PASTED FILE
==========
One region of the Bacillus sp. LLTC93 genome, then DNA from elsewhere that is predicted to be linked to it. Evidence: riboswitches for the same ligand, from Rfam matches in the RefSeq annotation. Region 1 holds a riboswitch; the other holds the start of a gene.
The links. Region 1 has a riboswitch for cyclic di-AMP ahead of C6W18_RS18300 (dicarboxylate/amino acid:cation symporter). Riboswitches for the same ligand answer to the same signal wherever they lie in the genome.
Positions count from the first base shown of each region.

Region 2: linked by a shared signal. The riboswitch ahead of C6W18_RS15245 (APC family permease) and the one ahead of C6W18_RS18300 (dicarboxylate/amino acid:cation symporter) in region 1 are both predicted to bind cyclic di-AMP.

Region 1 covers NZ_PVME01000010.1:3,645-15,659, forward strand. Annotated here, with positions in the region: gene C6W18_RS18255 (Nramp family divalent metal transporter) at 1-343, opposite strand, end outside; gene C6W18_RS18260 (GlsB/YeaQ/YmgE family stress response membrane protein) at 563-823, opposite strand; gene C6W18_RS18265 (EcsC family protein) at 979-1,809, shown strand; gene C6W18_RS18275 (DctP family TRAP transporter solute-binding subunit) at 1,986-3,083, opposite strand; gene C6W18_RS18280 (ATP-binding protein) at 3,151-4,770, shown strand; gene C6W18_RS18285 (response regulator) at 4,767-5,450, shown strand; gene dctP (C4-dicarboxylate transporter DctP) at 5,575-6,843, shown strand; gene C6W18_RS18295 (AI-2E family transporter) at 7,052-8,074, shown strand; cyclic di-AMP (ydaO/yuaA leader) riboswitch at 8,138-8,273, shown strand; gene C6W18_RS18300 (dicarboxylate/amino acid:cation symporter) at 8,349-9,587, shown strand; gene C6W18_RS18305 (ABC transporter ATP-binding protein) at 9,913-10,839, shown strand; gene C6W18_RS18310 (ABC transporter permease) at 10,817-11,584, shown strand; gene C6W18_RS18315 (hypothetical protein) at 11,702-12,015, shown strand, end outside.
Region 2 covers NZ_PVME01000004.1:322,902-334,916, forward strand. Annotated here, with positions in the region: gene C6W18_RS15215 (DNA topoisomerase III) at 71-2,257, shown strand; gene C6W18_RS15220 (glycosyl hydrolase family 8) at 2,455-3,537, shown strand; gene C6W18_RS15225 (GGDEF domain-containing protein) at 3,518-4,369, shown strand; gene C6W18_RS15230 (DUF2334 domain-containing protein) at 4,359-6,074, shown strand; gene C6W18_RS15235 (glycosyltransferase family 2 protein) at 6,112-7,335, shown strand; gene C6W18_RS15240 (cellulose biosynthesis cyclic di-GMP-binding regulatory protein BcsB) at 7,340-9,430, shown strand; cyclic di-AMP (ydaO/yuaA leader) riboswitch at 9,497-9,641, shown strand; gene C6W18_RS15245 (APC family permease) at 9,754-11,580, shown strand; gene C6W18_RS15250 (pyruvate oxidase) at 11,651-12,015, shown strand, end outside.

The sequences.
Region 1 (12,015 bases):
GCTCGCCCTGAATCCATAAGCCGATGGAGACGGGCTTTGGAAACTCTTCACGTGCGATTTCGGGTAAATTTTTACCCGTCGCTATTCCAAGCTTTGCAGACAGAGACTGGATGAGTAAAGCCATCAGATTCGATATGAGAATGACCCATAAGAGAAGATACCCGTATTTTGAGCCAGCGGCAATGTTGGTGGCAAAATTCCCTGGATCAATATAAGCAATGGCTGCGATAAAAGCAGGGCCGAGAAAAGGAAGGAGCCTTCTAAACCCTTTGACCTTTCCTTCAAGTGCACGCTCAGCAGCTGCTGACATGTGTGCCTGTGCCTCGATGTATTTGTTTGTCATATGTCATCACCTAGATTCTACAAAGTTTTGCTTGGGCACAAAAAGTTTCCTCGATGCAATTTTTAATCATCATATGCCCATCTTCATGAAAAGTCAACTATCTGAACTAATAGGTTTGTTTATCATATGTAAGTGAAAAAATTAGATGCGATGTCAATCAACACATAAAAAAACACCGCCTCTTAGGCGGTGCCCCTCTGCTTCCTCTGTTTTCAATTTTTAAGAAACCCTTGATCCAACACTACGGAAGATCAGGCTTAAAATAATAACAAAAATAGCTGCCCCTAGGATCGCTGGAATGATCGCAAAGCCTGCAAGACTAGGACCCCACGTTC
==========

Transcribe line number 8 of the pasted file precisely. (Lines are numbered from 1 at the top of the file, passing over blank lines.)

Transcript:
Region 1 (12,015 bases):